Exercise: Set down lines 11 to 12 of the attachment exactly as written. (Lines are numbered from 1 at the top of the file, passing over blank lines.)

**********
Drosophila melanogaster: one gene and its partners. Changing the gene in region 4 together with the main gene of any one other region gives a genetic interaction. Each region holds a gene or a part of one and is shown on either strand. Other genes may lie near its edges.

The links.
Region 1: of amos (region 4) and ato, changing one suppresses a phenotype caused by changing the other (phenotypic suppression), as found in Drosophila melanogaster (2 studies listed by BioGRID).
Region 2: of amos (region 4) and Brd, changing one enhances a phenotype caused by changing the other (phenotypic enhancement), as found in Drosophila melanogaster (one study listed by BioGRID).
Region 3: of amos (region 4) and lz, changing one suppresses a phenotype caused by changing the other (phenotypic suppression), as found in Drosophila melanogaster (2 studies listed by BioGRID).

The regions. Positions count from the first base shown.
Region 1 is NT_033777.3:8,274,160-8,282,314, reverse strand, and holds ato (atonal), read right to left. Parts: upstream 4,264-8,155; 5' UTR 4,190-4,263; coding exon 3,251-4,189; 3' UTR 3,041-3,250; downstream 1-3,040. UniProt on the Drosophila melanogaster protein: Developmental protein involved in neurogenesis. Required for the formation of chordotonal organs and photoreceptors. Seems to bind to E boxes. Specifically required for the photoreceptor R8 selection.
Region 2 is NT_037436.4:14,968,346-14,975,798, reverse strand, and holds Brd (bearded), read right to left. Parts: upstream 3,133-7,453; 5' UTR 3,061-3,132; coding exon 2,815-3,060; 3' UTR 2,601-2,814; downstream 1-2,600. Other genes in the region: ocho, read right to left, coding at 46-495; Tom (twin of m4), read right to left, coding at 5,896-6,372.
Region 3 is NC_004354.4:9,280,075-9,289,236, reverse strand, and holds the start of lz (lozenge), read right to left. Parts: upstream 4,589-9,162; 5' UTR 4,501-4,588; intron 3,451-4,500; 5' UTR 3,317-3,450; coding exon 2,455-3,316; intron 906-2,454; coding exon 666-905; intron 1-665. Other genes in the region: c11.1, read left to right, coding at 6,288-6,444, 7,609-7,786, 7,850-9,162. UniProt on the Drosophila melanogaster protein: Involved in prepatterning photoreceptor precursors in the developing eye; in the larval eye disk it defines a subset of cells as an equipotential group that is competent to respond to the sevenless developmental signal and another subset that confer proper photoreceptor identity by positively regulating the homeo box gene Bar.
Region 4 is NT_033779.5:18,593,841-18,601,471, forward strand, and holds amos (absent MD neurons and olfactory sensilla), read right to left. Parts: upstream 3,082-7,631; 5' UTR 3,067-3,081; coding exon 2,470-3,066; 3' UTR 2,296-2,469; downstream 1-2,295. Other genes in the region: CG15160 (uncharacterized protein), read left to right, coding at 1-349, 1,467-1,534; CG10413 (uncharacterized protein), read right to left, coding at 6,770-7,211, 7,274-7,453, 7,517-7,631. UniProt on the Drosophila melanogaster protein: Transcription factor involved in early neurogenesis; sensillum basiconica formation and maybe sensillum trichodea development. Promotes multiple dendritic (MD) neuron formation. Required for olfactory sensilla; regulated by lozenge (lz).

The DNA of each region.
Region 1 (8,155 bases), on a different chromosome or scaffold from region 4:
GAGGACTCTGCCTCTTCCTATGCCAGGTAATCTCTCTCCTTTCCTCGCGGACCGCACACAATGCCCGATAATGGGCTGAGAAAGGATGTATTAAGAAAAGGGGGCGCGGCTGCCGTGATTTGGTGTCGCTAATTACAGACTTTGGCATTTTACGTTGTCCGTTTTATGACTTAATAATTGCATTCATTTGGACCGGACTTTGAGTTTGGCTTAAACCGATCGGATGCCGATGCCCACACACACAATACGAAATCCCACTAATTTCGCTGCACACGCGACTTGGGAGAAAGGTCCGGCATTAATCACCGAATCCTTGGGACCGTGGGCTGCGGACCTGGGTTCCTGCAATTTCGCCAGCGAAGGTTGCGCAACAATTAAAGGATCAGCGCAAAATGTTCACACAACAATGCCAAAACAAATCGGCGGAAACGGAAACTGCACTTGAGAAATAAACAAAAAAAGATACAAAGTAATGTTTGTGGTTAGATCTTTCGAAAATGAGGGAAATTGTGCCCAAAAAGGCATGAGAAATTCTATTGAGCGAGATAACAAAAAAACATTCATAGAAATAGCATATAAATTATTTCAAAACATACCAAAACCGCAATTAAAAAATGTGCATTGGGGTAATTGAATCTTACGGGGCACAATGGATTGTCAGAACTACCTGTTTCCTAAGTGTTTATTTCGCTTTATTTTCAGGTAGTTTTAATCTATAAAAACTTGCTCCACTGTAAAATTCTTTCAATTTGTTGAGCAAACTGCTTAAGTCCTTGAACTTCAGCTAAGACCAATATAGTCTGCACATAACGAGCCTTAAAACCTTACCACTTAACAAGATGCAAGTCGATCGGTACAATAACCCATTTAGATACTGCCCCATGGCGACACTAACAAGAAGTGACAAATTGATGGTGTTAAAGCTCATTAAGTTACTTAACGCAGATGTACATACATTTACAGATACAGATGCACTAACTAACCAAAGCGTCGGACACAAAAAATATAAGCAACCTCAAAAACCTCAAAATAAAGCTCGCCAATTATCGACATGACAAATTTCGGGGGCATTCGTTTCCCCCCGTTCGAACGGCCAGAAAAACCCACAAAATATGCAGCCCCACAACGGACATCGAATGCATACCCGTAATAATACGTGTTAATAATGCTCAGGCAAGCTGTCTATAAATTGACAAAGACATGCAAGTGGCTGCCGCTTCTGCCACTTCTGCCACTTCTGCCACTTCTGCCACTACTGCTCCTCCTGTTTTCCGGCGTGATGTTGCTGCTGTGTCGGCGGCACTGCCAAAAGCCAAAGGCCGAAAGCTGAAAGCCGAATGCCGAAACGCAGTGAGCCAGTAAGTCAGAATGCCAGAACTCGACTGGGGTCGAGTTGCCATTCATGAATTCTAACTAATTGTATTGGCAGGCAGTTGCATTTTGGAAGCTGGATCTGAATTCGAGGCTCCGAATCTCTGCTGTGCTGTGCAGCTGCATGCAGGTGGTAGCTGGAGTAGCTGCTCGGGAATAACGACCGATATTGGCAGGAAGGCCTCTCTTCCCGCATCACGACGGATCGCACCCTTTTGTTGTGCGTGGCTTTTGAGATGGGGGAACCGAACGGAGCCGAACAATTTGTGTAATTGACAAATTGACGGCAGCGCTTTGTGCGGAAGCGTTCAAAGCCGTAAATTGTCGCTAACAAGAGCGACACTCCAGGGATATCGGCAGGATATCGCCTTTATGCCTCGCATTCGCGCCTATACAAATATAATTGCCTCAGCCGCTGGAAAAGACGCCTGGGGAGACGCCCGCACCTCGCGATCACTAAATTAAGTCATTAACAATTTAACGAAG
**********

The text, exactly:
The DNA of each region.
Region 1 (8,155 bases), on a different chromosome or scaffold from region 4: